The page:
South Korean military on Monday said North Korea has developed a new road-mobile intermediate-range ballistic missile (IRBM), based on a technology of submarine-launched ballistic missile (SLBM).
According to a Joint Chiefs of Staff (JCS) official, North Korea test-fired a new solid fuel-powered IRBM based on SLBM technology.
North Korea on Sunday launched a ballistic missile Pukguksong-2. It flew towards the East Sea for 500 km after blasting off at an altitude of 550 km.
Following the launch, the JCS said it could be an advanced version of intermediate-range Musudan ballistic missile, which soared as high as 1,413.6 km and travelled 500 km during a test-flight in June 2016.
The Seoul military changed the Sunday assessment, saying top North Korean leader Kim Jong Un probably instructed the development of a longer-range ground-based missile based on the technology of the SLBM, which was test-launched in August last year.
The new missile was fired from a crawler-type mobile launcher and the South Korean military put its range at anything between those of SLBM and Musudan missiles.
The North Korea-owned SLBM is believed to have a range of 2,000-2,500 km, with the estimation of Musudan range put at 3,000-3,500 km. The Pukguksong-2 may have a range of 2,500-3,000 km.
Musudan, dubbed Hwasong 10 by Pyongyang, is known to put the entire territories of South Korea and Japan as well as US military base in Guam in its target range.
The Sunday launch may mean North Korea’s development of a new type of intercontinental ballistic missile (ICBM) in addition to KN-08, called Hwasong-13 by North Korea.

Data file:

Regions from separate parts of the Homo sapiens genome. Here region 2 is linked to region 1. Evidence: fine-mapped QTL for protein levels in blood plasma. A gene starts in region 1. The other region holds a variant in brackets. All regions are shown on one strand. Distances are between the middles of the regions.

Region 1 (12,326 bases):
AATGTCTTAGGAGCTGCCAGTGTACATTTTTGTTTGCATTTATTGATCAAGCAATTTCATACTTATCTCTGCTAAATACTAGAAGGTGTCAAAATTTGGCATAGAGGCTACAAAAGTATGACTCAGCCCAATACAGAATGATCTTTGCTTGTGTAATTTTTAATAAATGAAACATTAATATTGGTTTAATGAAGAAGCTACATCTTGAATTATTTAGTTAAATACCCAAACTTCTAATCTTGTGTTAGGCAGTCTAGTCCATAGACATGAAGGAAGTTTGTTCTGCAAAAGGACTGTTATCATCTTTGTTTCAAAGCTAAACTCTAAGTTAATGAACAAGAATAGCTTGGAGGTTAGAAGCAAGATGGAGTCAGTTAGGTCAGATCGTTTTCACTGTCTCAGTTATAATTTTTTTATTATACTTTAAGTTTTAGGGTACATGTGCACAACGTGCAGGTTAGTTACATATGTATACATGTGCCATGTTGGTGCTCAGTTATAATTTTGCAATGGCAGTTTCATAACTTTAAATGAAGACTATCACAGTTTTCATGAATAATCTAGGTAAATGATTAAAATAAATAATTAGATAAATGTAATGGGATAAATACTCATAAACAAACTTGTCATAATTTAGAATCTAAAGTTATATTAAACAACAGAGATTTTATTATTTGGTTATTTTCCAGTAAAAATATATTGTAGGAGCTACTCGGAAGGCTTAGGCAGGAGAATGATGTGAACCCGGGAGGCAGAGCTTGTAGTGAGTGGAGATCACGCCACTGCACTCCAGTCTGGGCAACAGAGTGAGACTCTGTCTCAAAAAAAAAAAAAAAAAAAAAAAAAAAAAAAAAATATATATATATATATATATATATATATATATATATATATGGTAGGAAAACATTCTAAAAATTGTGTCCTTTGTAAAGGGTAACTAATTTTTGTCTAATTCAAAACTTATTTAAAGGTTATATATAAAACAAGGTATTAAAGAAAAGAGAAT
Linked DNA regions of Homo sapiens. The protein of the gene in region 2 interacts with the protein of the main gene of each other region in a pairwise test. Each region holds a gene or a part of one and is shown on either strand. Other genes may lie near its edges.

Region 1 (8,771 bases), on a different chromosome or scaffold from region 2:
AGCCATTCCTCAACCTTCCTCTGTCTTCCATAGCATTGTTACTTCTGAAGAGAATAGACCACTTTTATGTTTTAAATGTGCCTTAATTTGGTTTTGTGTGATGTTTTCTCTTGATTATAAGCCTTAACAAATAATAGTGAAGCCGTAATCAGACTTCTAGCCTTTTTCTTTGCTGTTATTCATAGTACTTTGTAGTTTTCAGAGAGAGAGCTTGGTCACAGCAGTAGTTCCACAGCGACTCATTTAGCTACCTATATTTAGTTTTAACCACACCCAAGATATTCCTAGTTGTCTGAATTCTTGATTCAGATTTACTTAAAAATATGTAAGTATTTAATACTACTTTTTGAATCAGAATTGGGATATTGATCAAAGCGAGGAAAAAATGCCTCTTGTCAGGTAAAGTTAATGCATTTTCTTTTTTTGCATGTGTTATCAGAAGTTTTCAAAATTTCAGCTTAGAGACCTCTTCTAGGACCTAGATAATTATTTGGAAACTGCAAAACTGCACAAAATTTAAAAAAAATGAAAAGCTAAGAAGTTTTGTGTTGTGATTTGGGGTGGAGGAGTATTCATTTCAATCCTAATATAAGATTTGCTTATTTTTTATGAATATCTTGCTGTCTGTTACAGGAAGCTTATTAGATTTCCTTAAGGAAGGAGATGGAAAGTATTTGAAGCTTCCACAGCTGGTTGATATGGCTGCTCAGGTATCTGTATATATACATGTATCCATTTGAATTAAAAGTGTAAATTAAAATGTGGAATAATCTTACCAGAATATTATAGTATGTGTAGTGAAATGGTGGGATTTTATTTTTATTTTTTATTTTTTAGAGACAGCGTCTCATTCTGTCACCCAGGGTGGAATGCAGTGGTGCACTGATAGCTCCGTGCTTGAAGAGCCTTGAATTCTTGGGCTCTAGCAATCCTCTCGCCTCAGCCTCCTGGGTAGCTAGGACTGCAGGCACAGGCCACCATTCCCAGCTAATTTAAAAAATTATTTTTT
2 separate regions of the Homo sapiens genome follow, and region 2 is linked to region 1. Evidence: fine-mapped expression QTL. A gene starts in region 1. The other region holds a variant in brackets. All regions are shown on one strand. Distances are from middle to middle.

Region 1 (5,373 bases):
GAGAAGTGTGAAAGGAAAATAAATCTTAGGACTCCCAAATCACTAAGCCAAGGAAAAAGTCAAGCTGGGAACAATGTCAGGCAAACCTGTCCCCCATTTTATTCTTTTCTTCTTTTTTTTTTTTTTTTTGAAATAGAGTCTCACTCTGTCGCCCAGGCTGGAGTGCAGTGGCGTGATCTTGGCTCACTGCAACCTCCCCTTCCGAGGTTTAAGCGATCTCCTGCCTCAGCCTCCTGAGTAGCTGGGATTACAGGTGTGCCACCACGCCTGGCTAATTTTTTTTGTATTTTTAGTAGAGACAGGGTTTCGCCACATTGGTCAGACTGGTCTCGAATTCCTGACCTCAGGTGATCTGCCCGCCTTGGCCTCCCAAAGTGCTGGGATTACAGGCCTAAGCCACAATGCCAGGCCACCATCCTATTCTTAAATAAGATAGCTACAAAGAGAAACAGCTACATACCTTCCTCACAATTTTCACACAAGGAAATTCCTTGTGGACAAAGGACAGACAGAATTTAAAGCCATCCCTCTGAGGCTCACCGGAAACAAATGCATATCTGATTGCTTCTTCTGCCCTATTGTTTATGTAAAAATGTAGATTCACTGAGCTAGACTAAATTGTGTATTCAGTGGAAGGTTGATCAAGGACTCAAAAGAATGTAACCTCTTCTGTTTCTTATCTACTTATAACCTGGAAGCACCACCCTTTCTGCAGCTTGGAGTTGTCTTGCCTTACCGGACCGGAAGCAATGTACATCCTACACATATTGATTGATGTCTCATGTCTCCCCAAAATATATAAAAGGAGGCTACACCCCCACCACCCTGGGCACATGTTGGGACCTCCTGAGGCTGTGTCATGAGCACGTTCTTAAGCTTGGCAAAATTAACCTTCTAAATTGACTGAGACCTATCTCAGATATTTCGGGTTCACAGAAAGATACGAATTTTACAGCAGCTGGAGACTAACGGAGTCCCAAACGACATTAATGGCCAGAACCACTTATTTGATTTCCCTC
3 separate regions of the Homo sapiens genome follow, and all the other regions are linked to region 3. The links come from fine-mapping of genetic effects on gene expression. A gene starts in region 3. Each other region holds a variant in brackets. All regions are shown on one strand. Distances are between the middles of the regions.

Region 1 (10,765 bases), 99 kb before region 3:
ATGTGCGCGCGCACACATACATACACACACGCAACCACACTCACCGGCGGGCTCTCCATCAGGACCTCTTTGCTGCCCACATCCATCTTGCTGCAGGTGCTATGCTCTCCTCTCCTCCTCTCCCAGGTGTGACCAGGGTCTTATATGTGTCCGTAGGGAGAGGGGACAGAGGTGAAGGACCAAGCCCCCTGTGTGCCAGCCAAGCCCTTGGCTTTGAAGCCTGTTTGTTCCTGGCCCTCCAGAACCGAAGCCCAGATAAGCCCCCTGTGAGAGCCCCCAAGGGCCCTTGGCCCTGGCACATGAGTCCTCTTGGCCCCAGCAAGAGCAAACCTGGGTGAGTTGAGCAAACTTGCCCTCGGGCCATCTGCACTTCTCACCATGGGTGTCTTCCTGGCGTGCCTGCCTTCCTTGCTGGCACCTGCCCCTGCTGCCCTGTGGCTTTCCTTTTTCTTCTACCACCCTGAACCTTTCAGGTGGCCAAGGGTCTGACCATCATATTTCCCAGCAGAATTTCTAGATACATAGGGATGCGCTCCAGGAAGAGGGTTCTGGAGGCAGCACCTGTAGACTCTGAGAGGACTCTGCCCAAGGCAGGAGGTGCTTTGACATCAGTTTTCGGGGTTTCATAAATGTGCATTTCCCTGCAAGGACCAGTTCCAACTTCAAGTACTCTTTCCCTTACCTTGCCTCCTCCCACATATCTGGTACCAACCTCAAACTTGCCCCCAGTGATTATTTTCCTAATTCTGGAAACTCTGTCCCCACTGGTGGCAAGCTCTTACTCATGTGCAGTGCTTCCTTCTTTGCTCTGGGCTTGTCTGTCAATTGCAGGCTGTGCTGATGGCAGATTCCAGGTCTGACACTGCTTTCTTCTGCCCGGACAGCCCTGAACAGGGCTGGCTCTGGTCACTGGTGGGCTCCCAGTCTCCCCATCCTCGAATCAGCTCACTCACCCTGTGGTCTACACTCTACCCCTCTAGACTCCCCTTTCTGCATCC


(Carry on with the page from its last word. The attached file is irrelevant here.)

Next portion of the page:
The KN-08 was displayed for the first time during a 2012 military parade, but it has yet to be publicly tested. North Korea is believed to have its upgraded version called KN-14, which also has not been tested before.
The new rocket engine, which North Korea tested in September, was believed to be used for the ICBMs or Musudan missiles.
Some estimate the first-stage propellant of the ICBMs may be composed of four engines used for Musudan missiles.
The advent of Pukguksong-2, which is based on SLBM technology, may indicate the development of an upgraded ICBM version based on the new IRBM technology.
North Korea’s KCNA news agency said the Sunday launch re-confirmed the separation of vehicles at the stages and verified the position control and guidance in the midcourse and re-entry sections.
It took North Korea just six months to develop the surface-to-surface IRBM following a successful test in August last year of the SLBM, called Pukguksong-1.